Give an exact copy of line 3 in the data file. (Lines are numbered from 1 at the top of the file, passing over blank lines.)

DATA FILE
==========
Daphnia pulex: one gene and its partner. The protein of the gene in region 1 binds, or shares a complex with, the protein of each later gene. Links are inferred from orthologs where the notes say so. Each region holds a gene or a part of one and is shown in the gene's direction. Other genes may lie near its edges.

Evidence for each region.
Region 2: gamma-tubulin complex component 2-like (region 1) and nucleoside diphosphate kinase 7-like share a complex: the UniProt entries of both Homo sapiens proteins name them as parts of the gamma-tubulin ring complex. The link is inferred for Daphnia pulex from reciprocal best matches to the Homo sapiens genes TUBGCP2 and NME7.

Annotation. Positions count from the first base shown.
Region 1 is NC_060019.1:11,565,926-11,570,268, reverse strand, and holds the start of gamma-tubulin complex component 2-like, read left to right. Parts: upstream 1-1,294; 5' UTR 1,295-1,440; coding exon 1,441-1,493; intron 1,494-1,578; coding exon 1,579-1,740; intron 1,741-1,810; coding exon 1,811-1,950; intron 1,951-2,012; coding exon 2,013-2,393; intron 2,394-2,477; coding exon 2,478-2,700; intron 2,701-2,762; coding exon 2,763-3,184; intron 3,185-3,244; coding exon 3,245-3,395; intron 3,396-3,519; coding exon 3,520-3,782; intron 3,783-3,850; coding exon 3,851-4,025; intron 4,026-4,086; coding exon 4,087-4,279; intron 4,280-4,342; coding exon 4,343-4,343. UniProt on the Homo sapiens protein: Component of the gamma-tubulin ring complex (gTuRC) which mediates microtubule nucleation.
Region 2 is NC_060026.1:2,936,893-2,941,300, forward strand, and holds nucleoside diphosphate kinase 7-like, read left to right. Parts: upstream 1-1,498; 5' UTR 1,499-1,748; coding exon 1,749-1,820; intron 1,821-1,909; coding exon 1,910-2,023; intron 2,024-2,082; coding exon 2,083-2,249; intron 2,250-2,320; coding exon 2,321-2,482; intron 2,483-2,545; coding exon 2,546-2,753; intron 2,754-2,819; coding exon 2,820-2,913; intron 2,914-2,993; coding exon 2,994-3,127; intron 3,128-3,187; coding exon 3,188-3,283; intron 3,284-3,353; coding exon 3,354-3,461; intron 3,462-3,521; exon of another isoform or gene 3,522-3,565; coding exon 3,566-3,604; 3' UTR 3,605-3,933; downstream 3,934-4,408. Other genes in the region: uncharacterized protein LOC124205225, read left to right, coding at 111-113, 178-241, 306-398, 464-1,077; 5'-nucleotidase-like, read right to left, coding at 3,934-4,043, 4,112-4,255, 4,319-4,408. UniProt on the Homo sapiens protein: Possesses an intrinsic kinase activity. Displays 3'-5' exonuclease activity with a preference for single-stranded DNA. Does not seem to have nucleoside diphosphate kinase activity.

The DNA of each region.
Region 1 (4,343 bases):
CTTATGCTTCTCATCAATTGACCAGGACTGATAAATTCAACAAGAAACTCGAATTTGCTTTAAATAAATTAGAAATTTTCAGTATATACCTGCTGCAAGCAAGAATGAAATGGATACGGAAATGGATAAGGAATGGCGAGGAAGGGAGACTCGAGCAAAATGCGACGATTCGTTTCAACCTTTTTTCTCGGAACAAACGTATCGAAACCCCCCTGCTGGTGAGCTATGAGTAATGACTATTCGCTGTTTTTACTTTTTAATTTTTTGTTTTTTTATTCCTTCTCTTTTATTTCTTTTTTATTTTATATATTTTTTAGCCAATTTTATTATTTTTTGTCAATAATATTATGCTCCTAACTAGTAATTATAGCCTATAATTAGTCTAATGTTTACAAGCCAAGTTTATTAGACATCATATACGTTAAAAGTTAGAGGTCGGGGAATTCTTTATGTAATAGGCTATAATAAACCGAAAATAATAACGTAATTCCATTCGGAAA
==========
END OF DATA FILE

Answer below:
Region 2: gamma-tubulin complex component 2-like (region 1) and nucleoside diphosphate kinase 7-like share a complex: the UniProt entries of both Homo sapiens proteins name them as parts of the gamma-tubulin ring complex. The link is inferred for Daphnia pulex from reciprocal best matches to the Homo sapiens genes TUBGCP2 and NME7.